Norma Sanchez (left), a physicist at CNRS and one of the organizers of the 14th Paris Cosmology Conference, shows off an old spectrograph during a historical tour of the Paris Observatory.
THIS week at aip

Events at the Publishing Center (Melville, NY)

Wednesday, August 11

  • Blood Drive, 9 am – 2:30 pm. Please donate blood...people can't live without it. To schedule an appointment please contact Judy Rance. All donors will be entered into a raffle for a Target Gift Card.

Through August 13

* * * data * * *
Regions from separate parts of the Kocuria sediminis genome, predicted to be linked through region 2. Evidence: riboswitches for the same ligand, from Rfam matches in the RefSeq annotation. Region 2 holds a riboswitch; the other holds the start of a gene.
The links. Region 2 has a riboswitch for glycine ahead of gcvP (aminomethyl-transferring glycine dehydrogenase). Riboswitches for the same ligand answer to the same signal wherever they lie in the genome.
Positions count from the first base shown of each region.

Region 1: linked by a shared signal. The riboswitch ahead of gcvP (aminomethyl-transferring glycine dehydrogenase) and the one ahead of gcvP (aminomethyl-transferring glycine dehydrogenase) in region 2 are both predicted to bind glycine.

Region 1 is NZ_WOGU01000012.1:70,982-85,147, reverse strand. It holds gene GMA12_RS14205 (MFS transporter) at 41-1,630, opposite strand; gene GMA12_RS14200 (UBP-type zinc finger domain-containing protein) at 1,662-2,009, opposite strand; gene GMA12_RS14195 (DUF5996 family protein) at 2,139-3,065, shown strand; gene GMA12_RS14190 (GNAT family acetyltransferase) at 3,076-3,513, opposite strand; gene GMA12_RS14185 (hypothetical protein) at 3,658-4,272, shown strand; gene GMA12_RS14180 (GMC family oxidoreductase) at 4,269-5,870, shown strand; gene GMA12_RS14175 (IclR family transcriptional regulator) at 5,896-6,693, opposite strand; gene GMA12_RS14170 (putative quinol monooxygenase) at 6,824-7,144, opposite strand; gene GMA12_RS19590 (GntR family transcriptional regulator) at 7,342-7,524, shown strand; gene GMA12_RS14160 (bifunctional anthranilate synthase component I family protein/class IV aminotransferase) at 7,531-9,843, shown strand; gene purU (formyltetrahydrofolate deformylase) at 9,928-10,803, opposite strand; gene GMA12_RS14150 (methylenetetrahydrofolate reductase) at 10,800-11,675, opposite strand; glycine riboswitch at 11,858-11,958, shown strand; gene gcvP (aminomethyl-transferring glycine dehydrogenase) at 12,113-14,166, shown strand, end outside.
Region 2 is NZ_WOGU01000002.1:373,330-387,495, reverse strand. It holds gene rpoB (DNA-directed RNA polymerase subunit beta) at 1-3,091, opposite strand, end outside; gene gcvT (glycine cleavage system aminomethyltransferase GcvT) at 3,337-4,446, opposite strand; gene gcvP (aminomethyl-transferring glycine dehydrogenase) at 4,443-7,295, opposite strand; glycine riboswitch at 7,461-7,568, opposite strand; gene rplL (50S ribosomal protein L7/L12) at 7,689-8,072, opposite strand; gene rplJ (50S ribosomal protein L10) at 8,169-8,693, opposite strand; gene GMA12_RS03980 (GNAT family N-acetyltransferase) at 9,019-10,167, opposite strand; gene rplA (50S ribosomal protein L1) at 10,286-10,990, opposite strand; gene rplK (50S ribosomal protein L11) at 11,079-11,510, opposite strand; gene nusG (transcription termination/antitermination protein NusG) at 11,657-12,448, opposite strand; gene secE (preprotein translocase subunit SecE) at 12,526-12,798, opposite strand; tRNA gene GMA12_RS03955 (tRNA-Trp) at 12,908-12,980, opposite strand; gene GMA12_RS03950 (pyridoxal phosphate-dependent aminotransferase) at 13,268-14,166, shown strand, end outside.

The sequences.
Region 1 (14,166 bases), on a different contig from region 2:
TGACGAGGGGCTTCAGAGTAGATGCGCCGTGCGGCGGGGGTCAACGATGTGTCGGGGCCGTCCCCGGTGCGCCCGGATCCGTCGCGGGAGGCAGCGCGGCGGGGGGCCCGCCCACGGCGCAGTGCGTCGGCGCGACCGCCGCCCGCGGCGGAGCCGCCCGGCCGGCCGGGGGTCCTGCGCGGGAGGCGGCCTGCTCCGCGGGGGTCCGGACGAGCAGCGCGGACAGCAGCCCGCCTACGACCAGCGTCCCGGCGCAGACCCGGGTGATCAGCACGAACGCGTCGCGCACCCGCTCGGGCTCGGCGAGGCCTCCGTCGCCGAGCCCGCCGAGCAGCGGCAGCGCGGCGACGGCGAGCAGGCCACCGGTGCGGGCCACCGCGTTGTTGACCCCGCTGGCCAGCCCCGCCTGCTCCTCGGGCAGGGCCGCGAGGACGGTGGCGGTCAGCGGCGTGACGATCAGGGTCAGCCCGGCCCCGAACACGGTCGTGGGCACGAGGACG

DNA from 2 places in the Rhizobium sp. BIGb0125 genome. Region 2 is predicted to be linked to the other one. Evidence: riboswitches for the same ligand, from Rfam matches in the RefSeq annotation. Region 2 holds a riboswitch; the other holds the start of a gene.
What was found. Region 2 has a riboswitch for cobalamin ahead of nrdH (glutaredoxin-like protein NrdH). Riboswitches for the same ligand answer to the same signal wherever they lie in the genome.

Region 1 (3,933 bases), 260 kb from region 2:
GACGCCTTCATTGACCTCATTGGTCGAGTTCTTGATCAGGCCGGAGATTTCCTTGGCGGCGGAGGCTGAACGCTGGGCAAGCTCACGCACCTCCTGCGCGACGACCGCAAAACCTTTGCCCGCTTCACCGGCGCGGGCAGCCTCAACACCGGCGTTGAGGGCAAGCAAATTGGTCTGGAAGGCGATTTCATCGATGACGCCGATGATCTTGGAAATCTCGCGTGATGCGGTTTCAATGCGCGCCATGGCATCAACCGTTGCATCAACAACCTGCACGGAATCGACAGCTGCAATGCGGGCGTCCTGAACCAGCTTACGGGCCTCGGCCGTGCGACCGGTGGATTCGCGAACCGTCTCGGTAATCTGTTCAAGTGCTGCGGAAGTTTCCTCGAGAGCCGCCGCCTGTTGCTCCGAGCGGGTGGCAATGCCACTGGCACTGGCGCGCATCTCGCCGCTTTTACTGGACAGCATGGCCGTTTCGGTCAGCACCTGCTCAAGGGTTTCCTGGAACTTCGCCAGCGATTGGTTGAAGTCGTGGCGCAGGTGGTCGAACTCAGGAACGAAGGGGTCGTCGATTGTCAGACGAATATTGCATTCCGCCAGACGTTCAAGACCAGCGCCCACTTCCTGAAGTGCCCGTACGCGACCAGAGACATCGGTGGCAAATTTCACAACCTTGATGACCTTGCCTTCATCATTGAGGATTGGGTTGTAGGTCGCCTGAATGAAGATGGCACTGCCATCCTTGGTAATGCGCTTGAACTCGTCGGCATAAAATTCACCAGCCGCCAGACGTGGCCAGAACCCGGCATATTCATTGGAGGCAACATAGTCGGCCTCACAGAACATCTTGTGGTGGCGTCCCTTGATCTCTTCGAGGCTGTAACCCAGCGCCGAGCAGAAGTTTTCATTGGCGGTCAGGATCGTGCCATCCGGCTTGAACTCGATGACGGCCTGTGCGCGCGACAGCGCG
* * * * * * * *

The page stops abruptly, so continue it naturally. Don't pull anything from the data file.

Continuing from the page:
• School supplies drive, benefitting the children of Long Island, NY. Bring your donations of new backpacks, notebooks, pens, pencils, crayons, erasers, glue, scissors, file folders, rulers, etc., to the Human Resources department. The drive is coordinated by the Family Service League of Bay Shore.

Events at ACP (College Park, MD)

Through August 20

  • School supplies drive, benefitting Langley Park/McCormick Elementary School. Donations of new school supplies and uniforms can be placed in the lobby receptacle.

We invite your feedback to this newsletter via email to aipmatters@aip.org.

For past issues of this newsletter, visit the AIP Matters archives.